Saturday, March 22
they're the ones with eyes.
And you're not the vision, nor sight
the cosmos is your very eye.
So tell me, do you really see
a twisted crowbar called me?
questioning your existence
and half-counting every pence
given and un-given to me?
Or do you mock, like scriptures say,
the way I succumb to things worldly?
I shun temples to hear your voice
I shun silence and I shun the noise
Then one day,
when I’m drunk out of my way
you say nothing, just to say..
there is no dawn without promise of light
but to get there, we need the night.
Wednesday, March 19
Take this one for example. There's everything that made it work, but it's just not quite there on the blog. And i remember the parallel tracks again and how no one is parallel anymore once they stop moving. There's no rush really, no where to get to and no ticking clock. The train of thought runs out of steam and the landscapes don't change for hours at a stretch. And then you wonder if the view will ever change. If you'll get to where the rivers lie, or barren land where they run dry.. if your fingers will remain tied to the syntax that chains your wheels, or they'll break free to catch up with your thoughts before they fly too far. Nah, you won't get this. Nor will i when i read it next. Let's just say the fingers aren't chained, it's just the thoughts. They're going nowhere these days.
Wouldn't have re-posted this if it wasnt for you. Now i'm glad i did.
Friday, March 14
Saturday, March 8
Beautiful October. Bright, clear, hot. I was tiring a bit from all the grey rain. Wanted the blue in the sky back soon. The adorable grandparents come down from the east for a quarter. It's usually an annual routine this time of the year. Nani can easily boast of the warmest smile there ever was on a pair of dentures. She's gorgeous. It's been almost two years since i've last gone to that city. Calcutta.
I remember hating my vacations there when i was a kid. Two months in the heat, with all friends back in good old Bombay, holidays gone waste. My verdict on Calcutta was never in doubt. A mad city with smoke, traffic, heat, sweat, wierd people and no electricity when needed most. Holiday hell. And then, gradually, the city grew on me. Every winter during graduation, i'd pack my bags after each sem and do a little 'traveller thingie' to Calcutta. Alone. It was almost a tourist affair in spite of all the family in that city.
Music, books, backpack and a tatkal ticket on Bombay Mail via Nagpur. On fortunate occasions it takes a good part of two days to get to there. I chose the foresaid train because it gives you two nights and drifts into the Calcutta winter early next dawn. It's the minumum required to drain out the Bombay blues, soak in the rustic charm of rail-road India and mentally prepare yourself for the East. Mentally.
I love everything about this eastside rail journey, especially the anonymity of being alone. Everything from the smell of coal, the changing terrain, the desolate ghost towns, to the thrill of getting off the train when it stops in the middle of nowhere, in dusk dimly lit by fire from distant huts, lighting up a smoke and wondering what if the train starts moving before i got back in? It's a time travel, this thirty-six hour affair, and i'm in no rush to get to the urban hustle at the other end. Simply travelling, to travel. The most vivid memory of most of my journeys would invariably be catching a cold while hanging out by the train door, once Kharagpur passes. It's a ritual that i've followed with crazy zest and the beauty is worst captured in words. There's something absolutely magical about winter fog, the moist smell of unweeded ponds and smoke that hangs mid-way in the air, too soggy to rise beyond the horizon, as one by one, you pass the small, sleeping mofussil towns yet to wake up to the first light of dawn. Save the lone cyclist with a lantern and a beedi. All this while i wake up to an India that beautifully exists beyond my urban coccoon. One that's blissfully oblivious to the world i come from as i sneak past their's.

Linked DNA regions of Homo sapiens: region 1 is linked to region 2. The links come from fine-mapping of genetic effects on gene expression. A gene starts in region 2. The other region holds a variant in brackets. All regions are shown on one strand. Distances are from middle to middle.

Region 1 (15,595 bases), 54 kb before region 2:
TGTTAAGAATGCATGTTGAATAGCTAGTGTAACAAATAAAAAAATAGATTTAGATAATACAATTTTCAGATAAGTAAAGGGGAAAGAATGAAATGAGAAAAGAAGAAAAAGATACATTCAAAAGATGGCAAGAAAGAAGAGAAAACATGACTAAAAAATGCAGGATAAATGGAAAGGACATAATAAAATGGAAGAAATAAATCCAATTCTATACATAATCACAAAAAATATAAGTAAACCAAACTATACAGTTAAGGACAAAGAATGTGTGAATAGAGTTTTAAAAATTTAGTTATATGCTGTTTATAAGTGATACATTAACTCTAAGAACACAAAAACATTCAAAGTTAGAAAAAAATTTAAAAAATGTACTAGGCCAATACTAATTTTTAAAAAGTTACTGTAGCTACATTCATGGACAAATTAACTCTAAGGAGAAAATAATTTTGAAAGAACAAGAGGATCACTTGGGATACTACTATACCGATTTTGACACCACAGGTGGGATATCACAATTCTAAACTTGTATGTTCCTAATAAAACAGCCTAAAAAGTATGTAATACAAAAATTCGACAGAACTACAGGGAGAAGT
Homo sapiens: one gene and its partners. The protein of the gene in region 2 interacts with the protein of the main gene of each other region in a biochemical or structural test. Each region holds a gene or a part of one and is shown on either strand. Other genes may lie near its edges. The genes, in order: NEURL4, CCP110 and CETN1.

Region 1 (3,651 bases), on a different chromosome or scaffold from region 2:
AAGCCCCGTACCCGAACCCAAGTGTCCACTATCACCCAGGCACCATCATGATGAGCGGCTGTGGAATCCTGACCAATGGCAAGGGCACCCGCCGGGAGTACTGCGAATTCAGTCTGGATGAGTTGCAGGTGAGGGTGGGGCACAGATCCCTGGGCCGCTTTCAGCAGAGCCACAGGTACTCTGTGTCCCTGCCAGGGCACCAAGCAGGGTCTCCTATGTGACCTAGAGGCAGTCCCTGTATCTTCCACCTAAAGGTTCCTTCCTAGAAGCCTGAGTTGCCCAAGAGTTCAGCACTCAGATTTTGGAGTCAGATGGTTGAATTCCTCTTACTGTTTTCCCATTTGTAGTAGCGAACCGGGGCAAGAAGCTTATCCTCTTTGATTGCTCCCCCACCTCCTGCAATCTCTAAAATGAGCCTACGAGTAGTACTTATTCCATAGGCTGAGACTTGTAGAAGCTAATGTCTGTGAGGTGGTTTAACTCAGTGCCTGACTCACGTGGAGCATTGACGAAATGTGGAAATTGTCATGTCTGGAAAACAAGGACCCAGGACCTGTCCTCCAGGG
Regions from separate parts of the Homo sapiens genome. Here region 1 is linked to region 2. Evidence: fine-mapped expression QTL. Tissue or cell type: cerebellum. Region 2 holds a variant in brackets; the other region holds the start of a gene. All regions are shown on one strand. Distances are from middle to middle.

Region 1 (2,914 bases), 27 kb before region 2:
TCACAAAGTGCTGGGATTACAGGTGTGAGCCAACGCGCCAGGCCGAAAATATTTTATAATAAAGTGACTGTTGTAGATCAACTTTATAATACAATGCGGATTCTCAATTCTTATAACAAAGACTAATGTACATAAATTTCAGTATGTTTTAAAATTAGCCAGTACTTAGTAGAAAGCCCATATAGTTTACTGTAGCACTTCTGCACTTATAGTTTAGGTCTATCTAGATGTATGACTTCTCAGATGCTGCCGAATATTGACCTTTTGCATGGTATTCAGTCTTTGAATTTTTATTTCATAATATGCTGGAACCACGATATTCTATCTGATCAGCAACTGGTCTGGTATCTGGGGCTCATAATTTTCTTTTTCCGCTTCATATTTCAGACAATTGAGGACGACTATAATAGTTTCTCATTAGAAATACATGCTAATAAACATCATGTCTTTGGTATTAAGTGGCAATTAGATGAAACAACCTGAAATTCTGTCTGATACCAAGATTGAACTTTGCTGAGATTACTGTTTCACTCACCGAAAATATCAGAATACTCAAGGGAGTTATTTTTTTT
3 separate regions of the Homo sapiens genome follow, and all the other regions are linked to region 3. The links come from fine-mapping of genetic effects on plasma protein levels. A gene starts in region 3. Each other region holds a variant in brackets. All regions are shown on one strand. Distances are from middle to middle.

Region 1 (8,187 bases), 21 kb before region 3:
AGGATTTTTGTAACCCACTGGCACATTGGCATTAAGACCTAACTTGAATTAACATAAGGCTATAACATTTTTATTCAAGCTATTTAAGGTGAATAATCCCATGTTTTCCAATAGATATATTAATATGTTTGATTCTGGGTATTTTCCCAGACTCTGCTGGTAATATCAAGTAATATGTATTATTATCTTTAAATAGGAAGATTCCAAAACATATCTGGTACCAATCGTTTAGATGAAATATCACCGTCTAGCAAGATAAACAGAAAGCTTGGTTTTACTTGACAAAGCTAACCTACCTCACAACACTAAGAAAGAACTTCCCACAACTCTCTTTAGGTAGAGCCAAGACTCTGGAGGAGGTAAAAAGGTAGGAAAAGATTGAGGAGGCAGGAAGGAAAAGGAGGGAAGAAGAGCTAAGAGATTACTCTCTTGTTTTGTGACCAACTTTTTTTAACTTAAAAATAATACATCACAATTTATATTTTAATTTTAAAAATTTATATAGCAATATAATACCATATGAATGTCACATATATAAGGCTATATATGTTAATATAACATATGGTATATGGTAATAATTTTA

This post was meant to be about my winter holiday home in Calcutta. This was meant to be about the best street food in the world, palm lined lakes, quick wit graffiti, hyper-opinionated people, zero traffic rules, coffee houses, clubs, politics, societies, communities, Communists. About so many things that are typically eastern and deep trenched in a mystique that only be Calcutta. I can't really say i understand the city, i think it's not meant to be understood. Amidst it's many gods, godmen, fests and festivals, political dirt and public activism, liberal ideas and downright cynicism is a culture that melts every diversity into a vibrant, noisy cosmos. Behind the linguistic barrier is a city that's not a city but an idea frozen in time. For those plainly intent on travelling and exploring, it gives you everything. For the two cities that define the breadth of the country, and also it's spectrum of life, Bombay is home. It always lets you be. Calcutta changes you to suit itself. It doesn't let you be. It pre and post exists while you adapt to it.
It was my favourite destination for cheap travel, distance and grandparents, in that order. Friday when i pick them up at the airport i know their days in Calcutta are running out. They're getting old and maybe age has other ideas about them living independently any longer. They were the epicentre of my idyllic eastern holidays and deep down, i don't really want them to grow any older. The beautiful Valley Park flat will be the same as ever. I doubt i'll ever go back to open the house once they're here in Bombay. It'll remain shut and hold some pretty special memories. The Calcutta chapter ends with my grandparents, and i don't know if these memories will be relegated to antiquity or will ever be redeemed. Youth and carefree, anonymous, reckless travelling.